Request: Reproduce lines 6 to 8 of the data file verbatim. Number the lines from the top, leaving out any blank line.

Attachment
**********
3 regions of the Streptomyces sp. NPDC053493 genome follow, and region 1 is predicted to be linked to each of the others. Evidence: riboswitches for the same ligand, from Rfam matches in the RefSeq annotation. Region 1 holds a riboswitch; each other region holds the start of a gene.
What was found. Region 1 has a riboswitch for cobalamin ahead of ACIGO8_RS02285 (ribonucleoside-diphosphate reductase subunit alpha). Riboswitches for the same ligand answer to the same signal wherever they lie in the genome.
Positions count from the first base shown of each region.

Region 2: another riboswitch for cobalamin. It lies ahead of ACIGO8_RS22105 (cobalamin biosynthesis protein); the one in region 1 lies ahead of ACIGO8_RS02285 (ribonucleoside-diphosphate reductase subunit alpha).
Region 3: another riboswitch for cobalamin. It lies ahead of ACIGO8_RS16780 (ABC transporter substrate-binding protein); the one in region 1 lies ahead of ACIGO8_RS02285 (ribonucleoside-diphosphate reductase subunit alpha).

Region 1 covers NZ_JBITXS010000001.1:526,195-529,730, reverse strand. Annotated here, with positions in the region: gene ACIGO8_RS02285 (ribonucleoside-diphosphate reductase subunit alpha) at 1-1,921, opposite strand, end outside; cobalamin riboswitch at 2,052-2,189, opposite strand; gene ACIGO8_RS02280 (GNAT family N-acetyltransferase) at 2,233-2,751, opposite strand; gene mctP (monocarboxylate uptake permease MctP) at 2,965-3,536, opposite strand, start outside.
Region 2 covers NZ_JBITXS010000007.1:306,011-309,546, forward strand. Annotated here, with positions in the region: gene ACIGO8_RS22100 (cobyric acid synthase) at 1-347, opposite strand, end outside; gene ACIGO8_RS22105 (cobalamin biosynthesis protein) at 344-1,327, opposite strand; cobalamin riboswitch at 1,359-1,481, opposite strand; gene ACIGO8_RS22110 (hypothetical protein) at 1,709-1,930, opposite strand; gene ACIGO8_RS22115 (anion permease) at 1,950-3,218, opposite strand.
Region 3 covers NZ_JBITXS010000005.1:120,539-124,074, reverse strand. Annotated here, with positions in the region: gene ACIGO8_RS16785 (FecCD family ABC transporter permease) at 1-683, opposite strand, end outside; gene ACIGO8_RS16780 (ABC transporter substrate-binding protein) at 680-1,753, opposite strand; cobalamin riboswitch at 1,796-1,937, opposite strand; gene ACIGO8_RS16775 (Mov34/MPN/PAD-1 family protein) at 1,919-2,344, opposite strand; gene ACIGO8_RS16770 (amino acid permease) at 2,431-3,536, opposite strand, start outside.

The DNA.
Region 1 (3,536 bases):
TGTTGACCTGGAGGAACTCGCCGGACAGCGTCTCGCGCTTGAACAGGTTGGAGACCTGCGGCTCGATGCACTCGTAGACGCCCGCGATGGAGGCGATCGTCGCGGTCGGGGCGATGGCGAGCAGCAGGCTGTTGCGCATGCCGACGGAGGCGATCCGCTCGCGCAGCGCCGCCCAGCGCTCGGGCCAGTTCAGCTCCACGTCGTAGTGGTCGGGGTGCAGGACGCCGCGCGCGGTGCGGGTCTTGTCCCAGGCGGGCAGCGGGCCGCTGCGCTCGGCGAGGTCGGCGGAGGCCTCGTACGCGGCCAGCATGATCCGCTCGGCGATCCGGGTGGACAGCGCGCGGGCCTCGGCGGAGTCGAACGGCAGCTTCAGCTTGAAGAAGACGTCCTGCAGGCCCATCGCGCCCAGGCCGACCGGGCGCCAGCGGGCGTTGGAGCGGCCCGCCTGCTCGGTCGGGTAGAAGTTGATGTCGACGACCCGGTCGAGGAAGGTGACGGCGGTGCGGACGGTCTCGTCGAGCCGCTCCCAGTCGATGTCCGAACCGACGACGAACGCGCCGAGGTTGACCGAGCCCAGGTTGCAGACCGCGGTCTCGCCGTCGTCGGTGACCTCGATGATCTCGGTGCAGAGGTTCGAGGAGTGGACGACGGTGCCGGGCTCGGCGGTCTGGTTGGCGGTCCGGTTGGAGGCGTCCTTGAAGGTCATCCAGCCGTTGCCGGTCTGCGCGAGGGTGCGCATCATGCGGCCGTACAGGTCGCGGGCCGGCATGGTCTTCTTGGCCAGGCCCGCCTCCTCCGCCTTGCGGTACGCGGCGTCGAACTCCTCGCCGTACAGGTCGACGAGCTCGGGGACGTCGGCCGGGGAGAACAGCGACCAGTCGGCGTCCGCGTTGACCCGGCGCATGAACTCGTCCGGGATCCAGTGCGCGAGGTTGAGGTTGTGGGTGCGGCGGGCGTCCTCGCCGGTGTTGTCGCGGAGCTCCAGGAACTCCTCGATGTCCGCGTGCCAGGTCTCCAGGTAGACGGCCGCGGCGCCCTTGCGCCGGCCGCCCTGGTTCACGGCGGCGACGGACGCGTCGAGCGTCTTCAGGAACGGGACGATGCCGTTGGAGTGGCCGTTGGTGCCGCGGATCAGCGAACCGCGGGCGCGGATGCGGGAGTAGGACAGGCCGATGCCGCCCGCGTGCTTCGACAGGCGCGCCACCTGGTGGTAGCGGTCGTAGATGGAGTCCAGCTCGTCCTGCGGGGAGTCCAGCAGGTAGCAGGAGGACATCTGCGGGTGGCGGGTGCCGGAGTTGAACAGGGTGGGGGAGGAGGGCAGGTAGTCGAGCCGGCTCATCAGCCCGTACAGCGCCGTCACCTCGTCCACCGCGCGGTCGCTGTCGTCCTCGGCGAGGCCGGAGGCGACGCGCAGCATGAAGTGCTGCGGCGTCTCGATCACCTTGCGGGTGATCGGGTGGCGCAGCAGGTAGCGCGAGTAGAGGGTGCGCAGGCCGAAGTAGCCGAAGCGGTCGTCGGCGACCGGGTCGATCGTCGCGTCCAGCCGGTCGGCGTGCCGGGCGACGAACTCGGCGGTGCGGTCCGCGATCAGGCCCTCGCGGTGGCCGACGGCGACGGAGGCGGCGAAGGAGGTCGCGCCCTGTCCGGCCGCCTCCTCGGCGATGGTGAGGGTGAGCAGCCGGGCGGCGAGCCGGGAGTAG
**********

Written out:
Region 1 covers NZ_JBITXS010000001.1:526,195-529,730, reverse strand. Annotated here, with positions in the region: gene ACIGO8_RS02285 (ribonucleoside-diphosphate reductase subunit alpha) at 1-1,921, opposite strand, end outside; cobalamin riboswitch at 2,052-2,189, opposite strand; gene ACIGO8_RS02280 (GNAT family N-acetyltransferase) at 2,233-2,751, opposite strand; gene mctP (monocarboxylate uptake permease MctP) at 2,965-3,536, opposite strand, start outside.
Region 2 covers NZ_JBITXS010000007.1:306,011-309,546, forward strand. Annotated here, with positions in the region: gene ACIGO8_RS22100 (cobyric acid synthase) at 1-347, opposite strand, end outside; gene ACIGO8_RS22105 (cobalamin biosynthesis protein) at 344-1,327, opposite strand; cobalamin riboswitch at 1,359-1,481, opposite strand; gene ACIGO8_RS22110 (hypothetical protein) at 1,709-1,930, opposite strand; gene ACIGO8_RS22115 (anion permease) at 1,950-3,218, opposite strand.
Region 3 covers NZ_JBITXS010000005.1:120,539-124,074, reverse strand. Annotated here, with positions in the region: gene ACIGO8_RS16785 (FecCD family ABC transporter permease) at 1-683, opposite strand, end outside; gene ACIGO8_RS16780 (ABC transporter substrate-binding protein) at 680-1,753, opposite strand; cobalamin riboswitch at 1,796-1,937, opposite strand; gene ACIGO8_RS16775 (Mov34/MPN/PAD-1 family protein) at 1,919-2,344, opposite strand; gene ACIGO8_RS16770 (amino acid permease) at 2,431-3,536, opposite strand, start outside.